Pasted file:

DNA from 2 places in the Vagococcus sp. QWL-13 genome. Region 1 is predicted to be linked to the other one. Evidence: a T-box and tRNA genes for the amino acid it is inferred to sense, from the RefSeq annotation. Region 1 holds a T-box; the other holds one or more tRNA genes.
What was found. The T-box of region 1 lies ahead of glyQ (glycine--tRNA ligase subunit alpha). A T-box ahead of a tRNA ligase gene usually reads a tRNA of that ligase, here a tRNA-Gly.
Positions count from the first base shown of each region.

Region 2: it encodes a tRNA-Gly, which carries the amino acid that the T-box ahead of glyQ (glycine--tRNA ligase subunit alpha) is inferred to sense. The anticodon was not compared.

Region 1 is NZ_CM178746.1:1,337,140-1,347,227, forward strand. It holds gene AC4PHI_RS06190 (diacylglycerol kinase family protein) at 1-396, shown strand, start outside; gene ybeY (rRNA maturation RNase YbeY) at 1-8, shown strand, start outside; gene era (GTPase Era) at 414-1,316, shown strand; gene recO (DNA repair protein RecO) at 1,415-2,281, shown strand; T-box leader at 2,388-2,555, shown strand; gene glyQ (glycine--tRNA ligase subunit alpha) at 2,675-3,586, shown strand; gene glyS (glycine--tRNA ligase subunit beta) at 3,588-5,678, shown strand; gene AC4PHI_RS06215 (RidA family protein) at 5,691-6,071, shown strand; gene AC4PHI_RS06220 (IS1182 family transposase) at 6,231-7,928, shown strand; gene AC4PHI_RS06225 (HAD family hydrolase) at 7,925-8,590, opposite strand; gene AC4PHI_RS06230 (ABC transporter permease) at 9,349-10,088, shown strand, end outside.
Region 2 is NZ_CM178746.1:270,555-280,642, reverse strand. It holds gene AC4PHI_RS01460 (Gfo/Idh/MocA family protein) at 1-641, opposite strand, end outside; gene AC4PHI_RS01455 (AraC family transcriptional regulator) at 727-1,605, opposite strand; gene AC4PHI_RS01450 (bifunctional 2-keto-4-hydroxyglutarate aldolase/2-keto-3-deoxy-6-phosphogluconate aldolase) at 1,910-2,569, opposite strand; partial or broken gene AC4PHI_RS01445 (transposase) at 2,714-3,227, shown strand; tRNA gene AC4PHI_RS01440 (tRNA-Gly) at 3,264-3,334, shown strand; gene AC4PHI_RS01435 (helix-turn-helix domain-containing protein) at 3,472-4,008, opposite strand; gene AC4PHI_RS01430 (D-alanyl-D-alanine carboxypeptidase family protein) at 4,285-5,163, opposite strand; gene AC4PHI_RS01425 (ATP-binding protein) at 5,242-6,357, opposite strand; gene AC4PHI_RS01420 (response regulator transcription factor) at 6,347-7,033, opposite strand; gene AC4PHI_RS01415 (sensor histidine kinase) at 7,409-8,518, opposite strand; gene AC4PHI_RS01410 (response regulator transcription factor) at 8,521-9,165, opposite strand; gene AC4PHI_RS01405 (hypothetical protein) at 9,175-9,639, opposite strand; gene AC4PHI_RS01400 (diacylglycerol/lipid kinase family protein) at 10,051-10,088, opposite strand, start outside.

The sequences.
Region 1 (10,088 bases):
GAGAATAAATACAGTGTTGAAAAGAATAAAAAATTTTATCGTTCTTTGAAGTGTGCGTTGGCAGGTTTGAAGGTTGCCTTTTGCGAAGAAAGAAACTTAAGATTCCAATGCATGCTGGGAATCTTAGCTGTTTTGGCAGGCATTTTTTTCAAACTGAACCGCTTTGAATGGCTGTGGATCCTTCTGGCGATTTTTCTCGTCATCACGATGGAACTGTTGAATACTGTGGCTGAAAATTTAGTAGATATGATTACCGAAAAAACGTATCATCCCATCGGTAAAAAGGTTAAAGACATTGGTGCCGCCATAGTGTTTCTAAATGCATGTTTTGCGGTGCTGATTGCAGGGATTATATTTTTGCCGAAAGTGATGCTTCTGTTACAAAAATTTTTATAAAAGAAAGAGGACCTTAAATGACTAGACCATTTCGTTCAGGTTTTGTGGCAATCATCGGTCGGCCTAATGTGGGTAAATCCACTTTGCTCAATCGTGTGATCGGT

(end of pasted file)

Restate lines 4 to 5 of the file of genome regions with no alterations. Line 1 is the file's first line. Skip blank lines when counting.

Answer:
Region 2: it encodes a tRNA-Gly, which carries the amino acid that the T-box ahead of glyQ (glycine--tRNA ligase subunit alpha) is inferred to sense. The anticodon was not compared.

Region 1 is NZ_CM178746.1:1,337,140-1,347,227, forward strand. It holds gene AC4PHI_RS06190 (diacylglycerol kinase family protein) at 1-396, shown strand, start outside; gene ybeY (rRNA maturation RNase YbeY) at 1-8, shown strand, start outside; gene era (GTPase Era) at 414-1,316, shown strand; gene recO (DNA repair protein RecO) at 1,415-2,281, shown strand; T-box leader at 2,388-2,555, shown strand; gene glyQ (glycine--tRNA ligase subunit alpha) at 2,675-3,586, shown strand; gene glyS (glycine--tRNA ligase subunit beta) at 3,588-5,678, shown strand; gene AC4PHI_RS06215 (RidA family protein) at 5,691-6,071, shown strand; gene AC4PHI_RS06220 (IS1182 family transposase) at 6,231-7,928, shown strand; gene AC4PHI_RS06225 (HAD family hydrolase) at 7,925-8,590, opposite strand; gene AC4PHI_RS06230 (ABC transporter permease) at 9,349-10,088, shown strand, end outside.